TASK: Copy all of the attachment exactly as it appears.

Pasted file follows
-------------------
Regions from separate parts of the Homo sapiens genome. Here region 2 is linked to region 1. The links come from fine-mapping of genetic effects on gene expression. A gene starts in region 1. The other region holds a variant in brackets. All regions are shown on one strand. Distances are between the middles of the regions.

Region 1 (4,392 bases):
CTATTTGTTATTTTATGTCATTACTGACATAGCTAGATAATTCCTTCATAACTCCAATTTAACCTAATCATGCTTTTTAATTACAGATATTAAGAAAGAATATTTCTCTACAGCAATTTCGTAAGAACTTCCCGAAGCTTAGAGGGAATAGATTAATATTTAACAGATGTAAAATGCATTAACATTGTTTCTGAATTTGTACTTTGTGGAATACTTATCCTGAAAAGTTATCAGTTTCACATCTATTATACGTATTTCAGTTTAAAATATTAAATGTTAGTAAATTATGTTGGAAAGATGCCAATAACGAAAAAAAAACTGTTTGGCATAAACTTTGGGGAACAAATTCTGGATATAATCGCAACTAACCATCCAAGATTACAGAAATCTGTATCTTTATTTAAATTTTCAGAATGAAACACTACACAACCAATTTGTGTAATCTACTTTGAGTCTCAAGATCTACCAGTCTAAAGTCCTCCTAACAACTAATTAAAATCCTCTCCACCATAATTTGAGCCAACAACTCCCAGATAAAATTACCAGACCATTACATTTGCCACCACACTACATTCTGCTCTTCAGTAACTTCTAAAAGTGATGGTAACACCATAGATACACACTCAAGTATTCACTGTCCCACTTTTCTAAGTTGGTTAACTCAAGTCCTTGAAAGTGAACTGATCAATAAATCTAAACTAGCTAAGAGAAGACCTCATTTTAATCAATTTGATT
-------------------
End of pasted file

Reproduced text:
Regions from separate parts of the Homo sapiens genome. Here region 2 is linked to region 1. The links come from fine-mapping of genetic effects on gene expression. A gene starts in region 1. The other region holds a variant in brackets. All regions are shown on one strand. Distances are between the middles of the regions.

Region 1 (4,392 bases):
CTATTTGTTATTTTATGTCATTACTGACATAGCTAGATAATTCCTTCATAACTCCAATTTAACCTAATCATGCTTTTTAATTACAGATATTAAGAAAGAATATTTCTCTACAGCAATTTCGTAAGAACTTCCCGAAGCTTAGAGGGAATAGATTAATATTTAACAGATGTAAAATGCATTAACATTGTTTCTGAATTTGTACTTTGTGGAATACTTATCCTGAAAAGTTATCAGTTTCACATCTATTATACGTATTTCAGTTTAAAATATTAAATGTTAGTAAATTATGTTGGAAAGATGCCAATAACGAAAAAAAAACTGTTTGGCATAAACTTTGGGGAACAAATTCTGGATATAATCGCAACTAACCATCCAAGATTACAGAAATCTGTATCTTTATTTAAATTTTCAGAATGAAACACTACACAACCAATTTGTGTAATCTACTTTGAGTCTCAAGATCTACCAGTCTAAAGTCCTCCTAACAACTAATTAAAATCCTCTCCACCATAATTTGAGCCAACAACTCCCAGATAAAATTACCAGACCATTACATTTGCCACCACACTACATTCTGCTCTTCAGTAACTTCTAAAAGTGATGGTAACACCATAGATACACACTCAAGTATTCACTGTCCCACTTTTCTAAGTTGGTTAACTCAAGTCCTTGAAAGTGAACTGATCAATAAATCTAAACTAGCTAAGAGAAGACCTCATTTTAATCAATTTGATT